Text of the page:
In the world of investment, one might come across the concepts of vertical and horizontal equity. While horizontal equity and vertical equity are primarily social policy concepts, they are relevant to investments because they can influence tax policies.
Horizontal equity - explained
Horizontal equity refers to the idea of a tax system in which those on the same income pay the same amount of tax as equal treatment. A lot of countries use this concept as a starting point and a tax principle. However, tax-deductible expenses can make this system more complicated. Examples of this would be medical expenses being deductible. Compromising horizontal equality for this creates tax inequality, but also helps those in challenging circumstances.
Vertical equity - explained
The concept of vertical equity describes the idea that those who earn more pay higher taxes. The concepts of horizontal equity vs vertical equity are actually comparable because it is still possible for people in the same income bracket to be treated in the same way and pay the same tax rate. Another term for the system of vertical equity is "progressive taxation” because tax levels progress upwards depending on a person's income. The concept of vertical equity is easier to implement if it is based on income rather than asset-based taxes. This is because income is liquid, whereas assets are not. Some assets can be monetized (eg renting out a room in your home).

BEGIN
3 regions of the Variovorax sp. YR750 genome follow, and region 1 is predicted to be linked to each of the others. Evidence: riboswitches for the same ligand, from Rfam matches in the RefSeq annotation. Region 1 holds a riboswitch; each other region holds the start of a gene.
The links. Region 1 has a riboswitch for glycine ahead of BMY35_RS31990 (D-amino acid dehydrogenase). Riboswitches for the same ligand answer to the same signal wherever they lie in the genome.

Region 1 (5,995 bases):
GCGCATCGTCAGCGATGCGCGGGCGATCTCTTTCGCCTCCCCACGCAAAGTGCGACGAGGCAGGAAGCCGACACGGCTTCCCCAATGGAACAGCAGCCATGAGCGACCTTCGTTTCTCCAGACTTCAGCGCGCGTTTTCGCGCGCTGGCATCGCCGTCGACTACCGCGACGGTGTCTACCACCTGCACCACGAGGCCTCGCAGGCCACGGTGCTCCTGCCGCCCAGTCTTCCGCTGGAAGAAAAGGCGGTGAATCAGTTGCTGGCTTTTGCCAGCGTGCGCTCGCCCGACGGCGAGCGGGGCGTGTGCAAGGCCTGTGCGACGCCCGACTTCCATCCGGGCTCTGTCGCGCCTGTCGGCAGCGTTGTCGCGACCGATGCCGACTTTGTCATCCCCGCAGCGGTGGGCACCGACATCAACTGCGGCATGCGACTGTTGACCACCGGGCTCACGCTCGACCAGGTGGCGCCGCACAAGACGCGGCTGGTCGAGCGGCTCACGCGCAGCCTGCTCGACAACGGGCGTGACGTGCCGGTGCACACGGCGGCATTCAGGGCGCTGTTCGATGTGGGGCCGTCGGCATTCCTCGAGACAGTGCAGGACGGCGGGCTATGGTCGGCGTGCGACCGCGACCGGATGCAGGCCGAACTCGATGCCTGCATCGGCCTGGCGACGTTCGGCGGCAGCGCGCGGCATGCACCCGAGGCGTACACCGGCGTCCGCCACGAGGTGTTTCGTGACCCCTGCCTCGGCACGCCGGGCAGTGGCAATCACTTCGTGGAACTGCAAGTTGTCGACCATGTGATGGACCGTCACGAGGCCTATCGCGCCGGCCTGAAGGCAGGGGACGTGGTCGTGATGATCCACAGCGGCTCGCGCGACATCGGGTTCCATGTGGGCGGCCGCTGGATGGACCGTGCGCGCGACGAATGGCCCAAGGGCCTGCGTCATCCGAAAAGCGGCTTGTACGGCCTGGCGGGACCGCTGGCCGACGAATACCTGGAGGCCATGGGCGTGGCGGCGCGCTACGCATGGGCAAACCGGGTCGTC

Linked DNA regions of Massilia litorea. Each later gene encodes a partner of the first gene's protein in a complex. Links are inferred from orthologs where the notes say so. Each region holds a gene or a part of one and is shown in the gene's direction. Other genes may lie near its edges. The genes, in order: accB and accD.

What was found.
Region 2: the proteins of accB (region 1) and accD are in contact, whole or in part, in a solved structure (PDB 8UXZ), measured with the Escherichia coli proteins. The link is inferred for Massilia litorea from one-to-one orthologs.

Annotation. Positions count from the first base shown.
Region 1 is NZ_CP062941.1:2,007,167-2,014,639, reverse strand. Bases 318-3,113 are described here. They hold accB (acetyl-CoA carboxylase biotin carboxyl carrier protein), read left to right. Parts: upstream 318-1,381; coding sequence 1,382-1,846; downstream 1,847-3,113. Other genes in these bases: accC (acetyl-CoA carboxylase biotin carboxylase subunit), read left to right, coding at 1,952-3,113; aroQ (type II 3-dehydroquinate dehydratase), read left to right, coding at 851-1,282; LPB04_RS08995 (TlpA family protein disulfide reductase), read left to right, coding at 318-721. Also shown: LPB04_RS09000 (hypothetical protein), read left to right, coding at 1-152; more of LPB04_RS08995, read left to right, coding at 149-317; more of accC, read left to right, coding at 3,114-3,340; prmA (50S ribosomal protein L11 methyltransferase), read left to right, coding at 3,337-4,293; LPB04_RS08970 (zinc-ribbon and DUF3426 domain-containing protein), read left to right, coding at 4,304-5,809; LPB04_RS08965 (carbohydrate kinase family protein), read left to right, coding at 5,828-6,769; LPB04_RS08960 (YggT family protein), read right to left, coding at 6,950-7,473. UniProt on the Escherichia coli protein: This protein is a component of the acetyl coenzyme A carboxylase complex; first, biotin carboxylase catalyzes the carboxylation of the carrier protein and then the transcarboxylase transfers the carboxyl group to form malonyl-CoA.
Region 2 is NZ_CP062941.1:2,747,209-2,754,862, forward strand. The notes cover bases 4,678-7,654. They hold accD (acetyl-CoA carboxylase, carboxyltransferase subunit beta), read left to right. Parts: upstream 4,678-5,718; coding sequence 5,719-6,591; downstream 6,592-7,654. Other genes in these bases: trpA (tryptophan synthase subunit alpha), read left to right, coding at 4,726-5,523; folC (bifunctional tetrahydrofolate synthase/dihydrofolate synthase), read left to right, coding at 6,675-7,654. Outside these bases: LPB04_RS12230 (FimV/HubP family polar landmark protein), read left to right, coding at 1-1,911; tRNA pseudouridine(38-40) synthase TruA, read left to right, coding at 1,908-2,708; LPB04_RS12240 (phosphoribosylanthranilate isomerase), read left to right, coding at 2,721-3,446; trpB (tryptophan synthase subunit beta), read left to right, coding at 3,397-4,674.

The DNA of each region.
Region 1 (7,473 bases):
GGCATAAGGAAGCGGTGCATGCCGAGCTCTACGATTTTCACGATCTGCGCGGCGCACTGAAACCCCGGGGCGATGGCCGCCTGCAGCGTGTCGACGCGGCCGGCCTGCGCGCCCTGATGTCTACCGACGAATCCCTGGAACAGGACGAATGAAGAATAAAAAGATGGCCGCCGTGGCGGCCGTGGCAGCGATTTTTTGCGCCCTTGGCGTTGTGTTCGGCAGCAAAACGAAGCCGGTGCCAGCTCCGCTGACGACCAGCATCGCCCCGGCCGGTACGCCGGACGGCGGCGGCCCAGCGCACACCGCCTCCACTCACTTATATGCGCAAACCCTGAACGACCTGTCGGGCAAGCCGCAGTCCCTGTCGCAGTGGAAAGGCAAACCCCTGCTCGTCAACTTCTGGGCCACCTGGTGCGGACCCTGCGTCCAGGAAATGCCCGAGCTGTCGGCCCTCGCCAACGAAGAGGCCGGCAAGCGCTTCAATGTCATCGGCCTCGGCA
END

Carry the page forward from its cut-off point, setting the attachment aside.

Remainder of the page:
Equity vs equality
You might be confused about the difference between equity and equality - so how do they differ?
While both aim for fairness, their approaches are different. Equity is focused on the outcome, allowing people to be treated differently as long as that means they have equal access to the same outcome. Equality describes people being treated equally, regardless of their circumstances.